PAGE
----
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Senate Action on Carbon Emissions Expected Today

We've just been alerted that Senators Bingaman and Specter will be introducing the Low Carbon Economy Act of 2007 today. Senator Bingman will be making a floor speech at 9:30 a.m. U.S. EDT which can be viewed on C-Span 2.

Expect the text of the bill, along with supporting documents, to be posted at the Senate Energy Committee Web site by this afternoon.

More later.

UPDATE: From the New York Times:
The Bingaman-Specter proposal, dubbed the “Low Carbon Economy Act,” would set a target emissions cap for 2020 at 2006 levels and for 2030 at 1990 levels. Other bills set more stringent targets, but none so far have won majority support.

The new proposal would grant permits to all emitting industries, including oil refineries, natural gas processing plants, manufacturing facilities and coal-burning power plants. Cars, trucks and airplanes are not covered, but owners would face significantly higher fuel prices passed on by oil and gas companies.

Additional emissions permits could be bought at $12 per metric ton of carbon dioxide emissions in the first year, rising by 5 percent above the rate of inflation each year after that. The money from the permits would be widely spread to finance research into clean energy, mitigate the effects of global warming, compensate farmers for higher fuel costs and help low-income families pay their heating and gasoline bills. Under the bill, the United States would market green technology to China, India, Brazil and other developing nations whose economies are growing to help them bring their carbon emissions under control. But it would also impose tariff-like fees on imports of carbon-intensive products like steel and automobiles from those countries if the president deemed their cleanup efforts inadequate.
More later.


Alex Brown said…
I have looked at several graphs showing "all in" costs per kWh for different generation techniques (nuclear, wind, coal, natural gas, biomass, etc..) graphed as a function of carbon tax, and the consensus is that at 12$ nuclear will be approximately equal to coal to slightly less than coal. Also since we are talking plants that will last 40-60 years the average tax over their lifetime is what really matters which would be closer to 25$, at this price nuclear wins in everything i can find.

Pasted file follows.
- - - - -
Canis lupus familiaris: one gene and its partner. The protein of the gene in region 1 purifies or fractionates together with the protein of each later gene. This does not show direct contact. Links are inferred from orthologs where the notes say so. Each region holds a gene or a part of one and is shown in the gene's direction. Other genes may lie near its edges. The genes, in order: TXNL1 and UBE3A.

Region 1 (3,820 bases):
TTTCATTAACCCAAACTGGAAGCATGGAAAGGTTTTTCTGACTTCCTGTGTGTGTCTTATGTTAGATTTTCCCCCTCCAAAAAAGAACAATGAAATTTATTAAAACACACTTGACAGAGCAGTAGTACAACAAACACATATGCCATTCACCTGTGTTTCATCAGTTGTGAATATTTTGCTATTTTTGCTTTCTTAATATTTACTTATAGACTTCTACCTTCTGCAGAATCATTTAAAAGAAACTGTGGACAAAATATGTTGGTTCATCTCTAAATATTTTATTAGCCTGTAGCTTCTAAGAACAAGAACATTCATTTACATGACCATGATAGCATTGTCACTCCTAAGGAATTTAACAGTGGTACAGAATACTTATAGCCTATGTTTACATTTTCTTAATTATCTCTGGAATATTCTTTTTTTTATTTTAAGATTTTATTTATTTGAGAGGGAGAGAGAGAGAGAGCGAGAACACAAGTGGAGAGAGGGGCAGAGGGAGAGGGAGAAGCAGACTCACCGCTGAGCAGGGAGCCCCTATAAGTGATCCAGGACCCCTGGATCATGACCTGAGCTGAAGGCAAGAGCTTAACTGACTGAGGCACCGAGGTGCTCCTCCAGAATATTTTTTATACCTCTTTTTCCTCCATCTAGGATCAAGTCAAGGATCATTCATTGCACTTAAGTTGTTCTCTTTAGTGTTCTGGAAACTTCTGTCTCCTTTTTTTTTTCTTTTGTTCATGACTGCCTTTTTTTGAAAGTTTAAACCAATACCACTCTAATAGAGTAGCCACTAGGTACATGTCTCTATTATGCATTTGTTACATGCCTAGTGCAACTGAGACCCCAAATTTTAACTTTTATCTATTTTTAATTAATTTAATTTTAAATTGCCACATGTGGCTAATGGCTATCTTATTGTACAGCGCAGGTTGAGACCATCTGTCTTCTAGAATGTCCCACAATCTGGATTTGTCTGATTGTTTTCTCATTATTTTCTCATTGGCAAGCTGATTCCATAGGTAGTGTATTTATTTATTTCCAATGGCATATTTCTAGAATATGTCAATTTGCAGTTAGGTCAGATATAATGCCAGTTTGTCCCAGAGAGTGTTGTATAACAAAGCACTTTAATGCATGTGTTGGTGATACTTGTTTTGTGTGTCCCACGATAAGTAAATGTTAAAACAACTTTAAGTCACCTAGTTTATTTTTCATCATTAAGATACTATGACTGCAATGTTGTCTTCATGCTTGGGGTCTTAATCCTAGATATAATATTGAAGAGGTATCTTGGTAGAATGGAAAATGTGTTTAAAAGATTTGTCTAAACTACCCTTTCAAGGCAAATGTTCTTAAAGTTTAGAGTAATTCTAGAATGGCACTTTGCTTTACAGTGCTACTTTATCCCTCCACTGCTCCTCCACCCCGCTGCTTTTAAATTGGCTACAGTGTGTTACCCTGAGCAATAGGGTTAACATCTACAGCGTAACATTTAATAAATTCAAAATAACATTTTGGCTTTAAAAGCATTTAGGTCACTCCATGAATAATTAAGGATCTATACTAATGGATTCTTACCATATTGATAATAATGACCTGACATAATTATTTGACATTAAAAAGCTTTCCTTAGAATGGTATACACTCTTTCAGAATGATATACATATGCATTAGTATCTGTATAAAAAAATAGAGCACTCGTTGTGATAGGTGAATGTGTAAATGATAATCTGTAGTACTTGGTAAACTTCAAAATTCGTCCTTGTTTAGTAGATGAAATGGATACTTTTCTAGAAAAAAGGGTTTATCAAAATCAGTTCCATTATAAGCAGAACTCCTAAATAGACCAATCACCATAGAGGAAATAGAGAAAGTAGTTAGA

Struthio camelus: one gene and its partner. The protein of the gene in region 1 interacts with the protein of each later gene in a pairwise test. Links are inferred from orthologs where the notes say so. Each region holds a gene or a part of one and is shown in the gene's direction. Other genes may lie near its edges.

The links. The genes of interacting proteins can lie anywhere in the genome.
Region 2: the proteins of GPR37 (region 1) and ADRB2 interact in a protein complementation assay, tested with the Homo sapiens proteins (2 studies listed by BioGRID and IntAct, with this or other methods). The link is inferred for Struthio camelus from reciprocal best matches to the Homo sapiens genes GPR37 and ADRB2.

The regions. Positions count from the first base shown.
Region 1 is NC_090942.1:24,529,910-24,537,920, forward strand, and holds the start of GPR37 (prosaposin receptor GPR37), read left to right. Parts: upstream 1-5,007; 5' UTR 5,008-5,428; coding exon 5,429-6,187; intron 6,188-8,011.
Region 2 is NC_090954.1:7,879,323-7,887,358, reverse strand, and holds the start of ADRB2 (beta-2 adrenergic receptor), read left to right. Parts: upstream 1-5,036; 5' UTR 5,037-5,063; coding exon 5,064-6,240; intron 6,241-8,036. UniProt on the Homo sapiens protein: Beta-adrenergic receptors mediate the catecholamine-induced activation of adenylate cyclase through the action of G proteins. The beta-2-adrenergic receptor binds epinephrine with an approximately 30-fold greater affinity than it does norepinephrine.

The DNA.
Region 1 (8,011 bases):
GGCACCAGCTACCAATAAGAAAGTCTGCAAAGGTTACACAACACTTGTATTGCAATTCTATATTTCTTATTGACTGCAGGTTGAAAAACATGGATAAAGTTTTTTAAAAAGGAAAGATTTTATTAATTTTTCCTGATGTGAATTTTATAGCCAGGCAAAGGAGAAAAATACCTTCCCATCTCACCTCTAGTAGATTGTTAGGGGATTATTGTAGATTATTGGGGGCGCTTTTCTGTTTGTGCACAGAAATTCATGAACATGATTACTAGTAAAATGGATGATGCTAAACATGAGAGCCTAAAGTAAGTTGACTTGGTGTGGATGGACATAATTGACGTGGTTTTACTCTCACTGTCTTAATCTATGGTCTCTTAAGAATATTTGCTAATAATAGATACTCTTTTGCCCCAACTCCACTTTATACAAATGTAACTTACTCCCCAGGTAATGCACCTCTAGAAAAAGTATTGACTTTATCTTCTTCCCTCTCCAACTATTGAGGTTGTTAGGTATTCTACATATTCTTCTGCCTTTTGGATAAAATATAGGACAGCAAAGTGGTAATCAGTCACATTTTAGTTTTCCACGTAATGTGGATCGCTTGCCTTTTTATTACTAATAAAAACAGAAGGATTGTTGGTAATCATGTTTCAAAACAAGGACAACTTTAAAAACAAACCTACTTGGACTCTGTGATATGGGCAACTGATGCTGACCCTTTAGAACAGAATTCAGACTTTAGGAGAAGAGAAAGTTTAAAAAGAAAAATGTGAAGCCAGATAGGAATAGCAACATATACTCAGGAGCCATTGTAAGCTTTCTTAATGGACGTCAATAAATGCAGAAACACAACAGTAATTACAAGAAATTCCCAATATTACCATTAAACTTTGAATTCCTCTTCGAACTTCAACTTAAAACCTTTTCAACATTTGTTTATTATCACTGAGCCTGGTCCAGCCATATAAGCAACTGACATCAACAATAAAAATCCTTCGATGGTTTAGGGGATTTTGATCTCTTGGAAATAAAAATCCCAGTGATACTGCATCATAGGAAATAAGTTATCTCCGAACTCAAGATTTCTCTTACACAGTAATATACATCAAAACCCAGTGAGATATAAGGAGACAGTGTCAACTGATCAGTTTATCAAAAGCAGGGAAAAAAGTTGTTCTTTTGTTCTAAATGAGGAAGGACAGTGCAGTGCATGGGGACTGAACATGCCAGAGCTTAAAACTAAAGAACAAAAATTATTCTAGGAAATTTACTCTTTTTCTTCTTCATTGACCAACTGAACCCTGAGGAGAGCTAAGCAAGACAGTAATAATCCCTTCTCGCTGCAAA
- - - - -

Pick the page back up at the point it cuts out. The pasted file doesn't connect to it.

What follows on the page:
David Bradish said…

I don't quite know which figures you are looking at for coal but I'm sure it's for pulverized or possibly even supercritical coal. If you look at IGCC with and without sequestration, nuclear's construction cost figures are even more certain than the IGCC technology. Even with IGCC's cost uncertainty, nuclear still comes cheaper than or at about the same cost to build.
Alex Brown said…
Well different things I have seen included different coal technologies, but after reading your post i'm somewhat unsure what you are saying. My point was that the proposed tax would make nuclear the cheapest option of any fuel including all forms of coal natural gas and renewables.

On the downside though this will increase electricity prices by double digit percents, so it will be interesting to see how many people in this country are willing to pay the extra $$$ or if they are all talk. Not to be too cynical but there will be people from both sides of the isle that will oppose higher energy prices. Republicans will argue that will hurt America's ability to compete on the global market since it will raise the price of goods. Democrats will likely argue the "economic discrimination" path since poor people pay migher higher percents of their income for energy. They might be able to overcome this though by using the proceeds from the carbon tax to fund programs to help poor people with their energy bills.

I'll try to find some good graphs on this subject later when i'm not at work to try to make the point pictorally instead of in words.
David Bradish said…
You're exactly right. The idea about giving the money to the poor people would be a great idea. I've also heard of using the carbon fee and putting it right back into investment in nuclear, renewables and any other clean technology that could potentially reduce emissions.

A carbon fee or tax is the only thing that will reduce emissions. Cap and trade can do some. But CO2 reduction requires changing the entire economy.

The question is who in Congress can get it done...
Rod Adams said…
The real question is why do existing polluters get free credits while new companies with the same or even less emissions per unit production will have to pay for them.

Seems like protectionism to me.

I fully realize that a complete carbon tax will increase my cost of living since I have an above average energy consumption lifestyle, but I have been getting a free ride on the common atmosphere for too long.
JimHopf said…

A $12 CO2 tax will add ~1.2 cents/kW-hr to coal generated power. As coal generates ~50% of our power, this would result in a ~0.6 cent/kW-hr increase in the average US electricity cost.

And this assumes that utilities just keep doing what they're doing now and pay the tax indefinitely. The idea is that other sources (nuclear?) would be cheaper than the fossil price plus the tax. In that sense, the 0.6 cent figure would (in theory) be an upper bound increase, although this analysis might be simplistic.

Anyway, given that the average electricity price is ~8 cents (I think), we're talking about a single-digit (~8%) increase in electricity prices. And, BTW, given that we generate ~4 trillion kW-hrs annually, this 0.6 cent increase corresponds to a total annual cost of $25 billion, which is ~0.2% of US GNP. Barely noticeable, as far as I'm concerned.

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